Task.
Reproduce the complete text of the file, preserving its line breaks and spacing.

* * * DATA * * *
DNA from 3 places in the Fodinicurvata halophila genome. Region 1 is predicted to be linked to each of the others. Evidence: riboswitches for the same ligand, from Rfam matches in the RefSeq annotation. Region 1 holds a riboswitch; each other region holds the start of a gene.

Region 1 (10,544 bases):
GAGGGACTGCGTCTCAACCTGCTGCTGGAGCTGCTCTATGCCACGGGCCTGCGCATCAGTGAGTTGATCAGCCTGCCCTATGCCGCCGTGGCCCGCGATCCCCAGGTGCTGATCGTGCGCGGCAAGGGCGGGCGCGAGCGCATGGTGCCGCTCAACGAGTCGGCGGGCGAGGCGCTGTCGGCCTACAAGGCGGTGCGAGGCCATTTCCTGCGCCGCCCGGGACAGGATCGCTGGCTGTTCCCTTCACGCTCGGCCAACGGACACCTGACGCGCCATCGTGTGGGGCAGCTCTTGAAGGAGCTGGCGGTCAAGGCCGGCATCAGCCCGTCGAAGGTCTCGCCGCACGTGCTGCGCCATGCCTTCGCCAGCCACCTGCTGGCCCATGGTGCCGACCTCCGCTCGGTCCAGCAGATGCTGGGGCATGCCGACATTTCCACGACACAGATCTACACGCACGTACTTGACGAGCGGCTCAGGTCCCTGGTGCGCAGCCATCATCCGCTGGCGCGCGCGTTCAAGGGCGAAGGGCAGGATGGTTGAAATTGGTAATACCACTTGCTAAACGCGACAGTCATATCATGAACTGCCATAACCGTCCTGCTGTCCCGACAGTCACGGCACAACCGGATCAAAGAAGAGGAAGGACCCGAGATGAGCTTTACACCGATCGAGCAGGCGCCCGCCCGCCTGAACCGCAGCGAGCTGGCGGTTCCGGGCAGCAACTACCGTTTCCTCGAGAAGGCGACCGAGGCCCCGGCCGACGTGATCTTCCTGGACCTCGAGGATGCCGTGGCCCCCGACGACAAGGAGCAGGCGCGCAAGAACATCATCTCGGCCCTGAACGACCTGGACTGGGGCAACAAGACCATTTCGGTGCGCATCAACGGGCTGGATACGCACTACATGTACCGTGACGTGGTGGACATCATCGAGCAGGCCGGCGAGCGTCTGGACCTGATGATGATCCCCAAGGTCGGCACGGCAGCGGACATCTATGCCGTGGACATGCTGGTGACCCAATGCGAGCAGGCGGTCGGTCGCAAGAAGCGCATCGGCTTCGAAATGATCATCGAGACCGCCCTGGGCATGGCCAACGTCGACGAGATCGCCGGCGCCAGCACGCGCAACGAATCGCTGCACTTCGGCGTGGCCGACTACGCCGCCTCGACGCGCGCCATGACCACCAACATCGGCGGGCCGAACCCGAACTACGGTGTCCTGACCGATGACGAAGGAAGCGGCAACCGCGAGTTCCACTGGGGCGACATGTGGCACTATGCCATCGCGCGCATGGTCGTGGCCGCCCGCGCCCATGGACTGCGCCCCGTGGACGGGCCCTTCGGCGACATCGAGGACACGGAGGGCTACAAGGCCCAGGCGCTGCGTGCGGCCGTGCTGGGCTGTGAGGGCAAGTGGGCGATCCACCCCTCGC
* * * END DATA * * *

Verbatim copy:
DNA from 3 places in the Fodinicurvata halophila genome. Region 1 is predicted to be linked to each of the others. Evidence: riboswitches for the same ligand, from Rfam matches in the RefSeq annotation. Region 1 holds a riboswitch; each other region holds the start of a gene.

Region 1 (10,544 bases):
GAGGGACTGCGTCTCAACCTGCTGCTGGAGCTGCTCTATGCCACGGGCCTGCGCATCAGTGAGTTGATCAGCCTGCCCTATGCCGCCGTGGCCCGCGATCCCCAGGTGCTGATCGTGCGCGGCAAGGGCGGGCGCGAGCGCATGGTGCCGCTCAACGAGTCGGCGGGCGAGGCGCTGTCGGCCTACAAGGCGGTGCGAGGCCATTTCCTGCGCCGCCCGGGACAGGATCGCTGGCTGTTCCCTTCACGCTCGGCCAACGGACACCTGACGCGCCATCGTGTGGGGCAGCTCTTGAAGGAGCTGGCGGTCAAGGCCGGCATCAGCCCGTCGAAGGTCTCGCCGCACGTGCTGCGCCATGCCTTCGCCAGCCACCTGCTGGCCCATGGTGCCGACCTCCGCTCGGTCCAGCAGATGCTGGGGCATGCCGACATTTCCACGACACAGATCTACACGCACGTACTTGACGAGCGGCTCAGGTCCCTGGTGCGCAGCCATCATCCGCTGGCGCGCGCGTTCAAGGGCGAAGGGCAGGATGGTTGAAATTGGTAATACCACTTGCTAAACGCGACAGTCATATCATGAACTGCCATAACCGTCCTGCTGTCCCGACAGTCACGGCACAACCGGATCAAAGAAGAGGAAGGACCCGAGATGAGCTTTACACCGATCGAGCAGGCGCCCGCCCGCCTGAACCGCAGCGAGCTGGCGGTTCCGGGCAGCAACTACCGTTTCCTCGAGAAGGCGACCGAGGCCCCGGCCGACGTGATCTTCCTGGACCTCGAGGATGCCGTGGCCCCCGACGACAAGGAGCAGGCGCGCAAGAACATCATCTCGGCCCTGAACGACCTGGACTGGGGCAACAAGACCATTTCGGTGCGCATCAACGGGCTGGATACGCACTACATGTACCGTGACGTGGTGGACATCATCGAGCAGGCCGGCGAGCGTCTGGACCTGATGATGATCCCCAAGGTCGGCACGGCAGCGGACATCTATGCCGTGGACATGCTGGTGACCCAATGCGAGCAGGCGGTCGGTCGCAAGAAGCGCATCGGCTTCGAAATGATCATCGAGACCGCCCTGGGCATGGCCAACGTCGACGAGATCGCCGGCGCCAGCACGCGCAACGAATCGCTGCACTTCGGCGTGGCCGACTACGCCGCCTCGACGCGCGCCATGACCACCAACATCGGCGGGCCGAACCCGAACTACGGTGTCCTGACCGATGACGAAGGAAGCGGCAACCGCGAGTTCCACTGGGGCGACATGTGGCACTATGCCATCGCGCGCATGGTCGTGGCCGCCCGCGCCCATGGACTGCGCCCCGTGGACGGGCCCTTCGGCGACATCGAGGACACGGAGGGCTACAAGGCCCAGGCGCTGCGTGCGGCCGTGCTGGGCTGTGAGGGCAAGTGGGCGATCCACCCCTCGC